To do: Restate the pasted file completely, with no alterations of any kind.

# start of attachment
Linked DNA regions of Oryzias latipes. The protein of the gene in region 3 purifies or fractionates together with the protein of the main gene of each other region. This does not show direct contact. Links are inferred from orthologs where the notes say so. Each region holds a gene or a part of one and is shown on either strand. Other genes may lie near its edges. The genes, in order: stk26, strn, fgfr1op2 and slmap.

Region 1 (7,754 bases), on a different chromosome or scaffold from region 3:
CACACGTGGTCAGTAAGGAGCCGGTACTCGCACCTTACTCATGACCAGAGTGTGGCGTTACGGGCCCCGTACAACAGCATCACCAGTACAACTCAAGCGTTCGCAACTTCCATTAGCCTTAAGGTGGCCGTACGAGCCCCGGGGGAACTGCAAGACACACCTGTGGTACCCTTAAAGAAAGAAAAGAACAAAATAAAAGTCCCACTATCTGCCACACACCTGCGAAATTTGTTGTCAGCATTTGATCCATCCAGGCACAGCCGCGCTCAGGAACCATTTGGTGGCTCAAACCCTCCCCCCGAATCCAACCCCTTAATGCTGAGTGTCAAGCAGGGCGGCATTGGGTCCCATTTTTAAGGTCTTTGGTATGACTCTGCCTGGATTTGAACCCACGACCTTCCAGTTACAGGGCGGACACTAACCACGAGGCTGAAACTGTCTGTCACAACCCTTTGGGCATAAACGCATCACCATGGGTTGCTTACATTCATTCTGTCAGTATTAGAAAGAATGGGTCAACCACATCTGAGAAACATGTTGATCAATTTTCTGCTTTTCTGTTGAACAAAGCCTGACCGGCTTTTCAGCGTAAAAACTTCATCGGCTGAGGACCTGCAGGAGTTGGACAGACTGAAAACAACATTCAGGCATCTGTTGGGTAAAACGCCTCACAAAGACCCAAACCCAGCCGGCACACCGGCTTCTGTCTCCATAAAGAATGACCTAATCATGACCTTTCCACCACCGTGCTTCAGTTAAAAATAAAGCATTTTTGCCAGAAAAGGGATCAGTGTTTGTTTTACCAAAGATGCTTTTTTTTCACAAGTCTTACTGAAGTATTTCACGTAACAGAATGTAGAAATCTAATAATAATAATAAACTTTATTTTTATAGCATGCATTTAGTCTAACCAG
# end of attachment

Linked DNA regions of Oryzias latipes. The protein of the gene in region 3 purifies or fractionates together with the protein of the main gene of each other region. This does not show direct contact. Links are inferred from orthologs where the notes say so. Each region holds a gene or a part of one and is shown on either strand. Other genes may lie near its edges. The genes, in order: stk26, strn, fgfr1op2 and slmap.

Region 1 (7,754 bases), on a different chromosome or scaffold from region 3:
CACACGTGGTCAGTAAGGAGCCGGTACTCGCACCTTACTCATGACCAGAGTGTGGCGTTACGGGCCCCGTACAACAGCATCACCAGTACAACTCAAGCGTTCGCAACTTCCATTAGCCTTAAGGTGGCCGTACGAGCCCCGGGGGAACTGCAAGACACACCTGTGGTACCCTTAAAGAAAGAAAAGAACAAAATAAAAGTCCCACTATCTGCCACACACCTGCGAAATTTGTTGTCAGCATTTGATCCATCCAGGCACAGCCGCGCTCAGGAACCATTTGGTGGCTCAAACCCTCCCCCCGAATCCAACCCCTTAATGCTGAGTGTCAAGCAGGGCGGCATTGGGTCCCATTTTTAAGGTCTTTGGTATGACTCTGCCTGGATTTGAACCCACGACCTTCCAGTTACAGGGCGGACACTAACCACGAGGCTGAAACTGTCTGTCACAACCCTTTGGGCATAAACGCATCACCATGGGTTGCTTACATTCATTCTGTCAGTATTAGAAAGAATGGGTCAACCACATCTGAGAAACATGTTGATCAATTTTCTGCTTTTCTGTTGAACAAAGCCTGACCGGCTTTTCAGCGTAAAAACTTCATCGGCTGAGGACCTGCAGGAGTTGGACAGACTGAAAACAACATTCAGGCATCTGTTGGGTAAAACGCCTCACAAAGACCCAAACCCAGCCGGCACACCGGCTTCTGTCTCCATAAAGAATGACCTAATCATGACCTTTCCACCACCGTGCTTCAGTTAAAAATAAAGCATTTTTGCCAGAAAAGGGATCAGTGTTTGTTTTACCAAAGATGCTTTTTTTTCACAAGTCTTACTGAAGTATTTCACGTAACAGAATGTAGAAATCTAATAATAATAATAAACTTTATTTTTATAGCATGCATTTAGTCTAACCAG